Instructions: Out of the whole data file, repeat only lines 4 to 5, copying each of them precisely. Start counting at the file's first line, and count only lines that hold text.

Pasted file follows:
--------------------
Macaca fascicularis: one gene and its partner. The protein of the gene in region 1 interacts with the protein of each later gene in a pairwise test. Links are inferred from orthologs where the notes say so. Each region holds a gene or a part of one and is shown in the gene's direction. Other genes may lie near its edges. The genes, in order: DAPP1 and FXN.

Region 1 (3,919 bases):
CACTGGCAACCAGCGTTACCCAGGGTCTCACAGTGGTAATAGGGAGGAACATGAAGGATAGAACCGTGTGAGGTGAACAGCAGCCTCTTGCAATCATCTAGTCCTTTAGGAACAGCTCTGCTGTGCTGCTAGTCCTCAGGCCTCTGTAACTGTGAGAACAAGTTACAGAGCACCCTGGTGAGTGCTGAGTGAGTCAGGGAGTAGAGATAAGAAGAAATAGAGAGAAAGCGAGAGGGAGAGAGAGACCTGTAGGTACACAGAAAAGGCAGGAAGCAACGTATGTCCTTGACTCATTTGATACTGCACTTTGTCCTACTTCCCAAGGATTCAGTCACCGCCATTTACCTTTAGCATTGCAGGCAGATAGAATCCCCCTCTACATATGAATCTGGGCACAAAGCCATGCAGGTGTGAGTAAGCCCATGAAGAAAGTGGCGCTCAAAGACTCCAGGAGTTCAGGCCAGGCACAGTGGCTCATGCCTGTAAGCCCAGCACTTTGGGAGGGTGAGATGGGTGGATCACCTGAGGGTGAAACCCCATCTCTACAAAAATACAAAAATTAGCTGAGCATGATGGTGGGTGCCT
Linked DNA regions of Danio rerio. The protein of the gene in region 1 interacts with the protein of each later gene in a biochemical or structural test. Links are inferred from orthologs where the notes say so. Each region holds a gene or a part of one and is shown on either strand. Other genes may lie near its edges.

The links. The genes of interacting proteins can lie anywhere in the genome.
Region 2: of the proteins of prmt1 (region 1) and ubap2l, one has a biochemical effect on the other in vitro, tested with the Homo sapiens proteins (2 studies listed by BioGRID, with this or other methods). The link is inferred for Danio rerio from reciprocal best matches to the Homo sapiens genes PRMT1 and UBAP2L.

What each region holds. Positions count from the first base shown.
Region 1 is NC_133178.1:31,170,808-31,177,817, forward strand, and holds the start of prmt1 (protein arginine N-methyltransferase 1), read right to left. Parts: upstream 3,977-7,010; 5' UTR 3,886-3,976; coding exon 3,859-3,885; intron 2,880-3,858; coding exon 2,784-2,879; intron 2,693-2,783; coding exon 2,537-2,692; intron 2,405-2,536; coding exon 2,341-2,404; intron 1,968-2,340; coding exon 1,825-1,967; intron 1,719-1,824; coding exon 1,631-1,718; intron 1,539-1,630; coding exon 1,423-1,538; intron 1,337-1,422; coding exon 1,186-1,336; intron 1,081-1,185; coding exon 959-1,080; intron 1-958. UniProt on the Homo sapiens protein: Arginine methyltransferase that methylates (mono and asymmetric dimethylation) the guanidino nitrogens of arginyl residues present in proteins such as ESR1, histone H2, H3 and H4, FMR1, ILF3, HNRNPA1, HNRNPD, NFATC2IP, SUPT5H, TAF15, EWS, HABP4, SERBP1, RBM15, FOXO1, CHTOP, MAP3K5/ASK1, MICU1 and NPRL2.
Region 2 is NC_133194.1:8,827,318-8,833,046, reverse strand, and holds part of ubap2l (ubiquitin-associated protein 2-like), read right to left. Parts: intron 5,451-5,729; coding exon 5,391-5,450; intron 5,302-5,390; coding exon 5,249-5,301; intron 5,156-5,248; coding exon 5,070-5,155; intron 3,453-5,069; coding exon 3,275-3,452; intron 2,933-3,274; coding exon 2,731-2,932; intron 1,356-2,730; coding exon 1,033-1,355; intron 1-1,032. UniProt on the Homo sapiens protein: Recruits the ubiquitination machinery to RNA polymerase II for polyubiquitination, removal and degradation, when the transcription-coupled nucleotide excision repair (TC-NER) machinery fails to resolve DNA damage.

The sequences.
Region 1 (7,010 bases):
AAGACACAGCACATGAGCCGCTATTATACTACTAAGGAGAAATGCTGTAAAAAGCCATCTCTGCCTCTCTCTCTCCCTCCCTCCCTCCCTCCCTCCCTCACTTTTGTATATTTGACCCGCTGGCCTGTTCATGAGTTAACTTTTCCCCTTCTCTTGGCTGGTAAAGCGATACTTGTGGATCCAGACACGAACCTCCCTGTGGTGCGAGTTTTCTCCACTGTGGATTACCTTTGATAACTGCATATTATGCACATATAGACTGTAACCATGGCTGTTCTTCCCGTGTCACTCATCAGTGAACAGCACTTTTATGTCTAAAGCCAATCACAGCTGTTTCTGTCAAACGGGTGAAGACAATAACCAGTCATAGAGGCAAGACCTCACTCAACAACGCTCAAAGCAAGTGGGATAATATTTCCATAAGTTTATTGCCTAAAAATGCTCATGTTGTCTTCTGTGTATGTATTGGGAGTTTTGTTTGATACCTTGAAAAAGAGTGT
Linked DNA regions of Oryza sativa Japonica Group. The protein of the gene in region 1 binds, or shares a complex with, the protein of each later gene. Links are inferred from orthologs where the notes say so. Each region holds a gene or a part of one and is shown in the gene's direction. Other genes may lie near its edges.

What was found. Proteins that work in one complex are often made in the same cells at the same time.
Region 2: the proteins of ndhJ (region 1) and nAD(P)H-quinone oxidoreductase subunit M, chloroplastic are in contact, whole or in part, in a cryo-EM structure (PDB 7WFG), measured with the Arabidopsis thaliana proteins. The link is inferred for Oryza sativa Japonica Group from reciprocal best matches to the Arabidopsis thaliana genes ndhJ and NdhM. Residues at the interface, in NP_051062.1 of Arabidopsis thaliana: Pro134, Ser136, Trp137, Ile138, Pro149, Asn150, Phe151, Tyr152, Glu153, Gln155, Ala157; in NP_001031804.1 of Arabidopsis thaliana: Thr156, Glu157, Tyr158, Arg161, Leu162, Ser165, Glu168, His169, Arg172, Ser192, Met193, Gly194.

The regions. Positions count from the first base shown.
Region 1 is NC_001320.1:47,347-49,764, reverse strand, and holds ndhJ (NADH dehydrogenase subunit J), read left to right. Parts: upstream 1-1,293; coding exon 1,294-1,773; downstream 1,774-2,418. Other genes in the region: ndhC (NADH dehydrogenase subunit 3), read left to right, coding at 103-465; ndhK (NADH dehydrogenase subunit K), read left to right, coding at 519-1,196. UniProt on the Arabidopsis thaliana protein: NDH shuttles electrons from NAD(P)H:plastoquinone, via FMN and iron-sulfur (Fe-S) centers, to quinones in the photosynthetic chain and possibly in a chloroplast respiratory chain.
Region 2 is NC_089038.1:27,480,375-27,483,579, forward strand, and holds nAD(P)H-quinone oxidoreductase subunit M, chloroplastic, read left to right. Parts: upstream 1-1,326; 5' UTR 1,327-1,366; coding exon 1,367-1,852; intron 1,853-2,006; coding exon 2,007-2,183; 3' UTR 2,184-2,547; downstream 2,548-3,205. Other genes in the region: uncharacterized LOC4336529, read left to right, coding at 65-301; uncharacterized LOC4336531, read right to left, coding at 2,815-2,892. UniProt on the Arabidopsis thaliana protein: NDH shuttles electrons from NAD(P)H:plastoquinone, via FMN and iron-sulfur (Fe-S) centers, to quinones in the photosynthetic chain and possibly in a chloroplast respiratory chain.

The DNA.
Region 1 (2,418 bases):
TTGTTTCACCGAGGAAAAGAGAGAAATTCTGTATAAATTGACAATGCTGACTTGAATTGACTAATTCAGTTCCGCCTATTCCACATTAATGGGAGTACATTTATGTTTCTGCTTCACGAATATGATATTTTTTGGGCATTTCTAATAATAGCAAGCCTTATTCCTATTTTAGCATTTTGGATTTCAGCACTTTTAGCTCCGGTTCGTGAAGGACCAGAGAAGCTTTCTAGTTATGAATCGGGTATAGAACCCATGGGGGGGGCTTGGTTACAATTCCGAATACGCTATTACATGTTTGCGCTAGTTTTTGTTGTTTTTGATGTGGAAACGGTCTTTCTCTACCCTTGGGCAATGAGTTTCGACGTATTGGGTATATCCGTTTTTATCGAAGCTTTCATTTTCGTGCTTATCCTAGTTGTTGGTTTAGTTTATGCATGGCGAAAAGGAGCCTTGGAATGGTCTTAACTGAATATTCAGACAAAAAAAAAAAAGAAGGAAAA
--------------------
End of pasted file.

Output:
Linked DNA regions of Danio rerio. The protein of the gene in region 1 interacts with the protein of each later gene in a biochemical or structural test. Links are inferred from orthologs where the notes say so. Each region holds a gene or a part of one and is shown on either strand. Other genes may lie near its edges.

The links. The genes of interacting proteins can lie anywhere in the genome.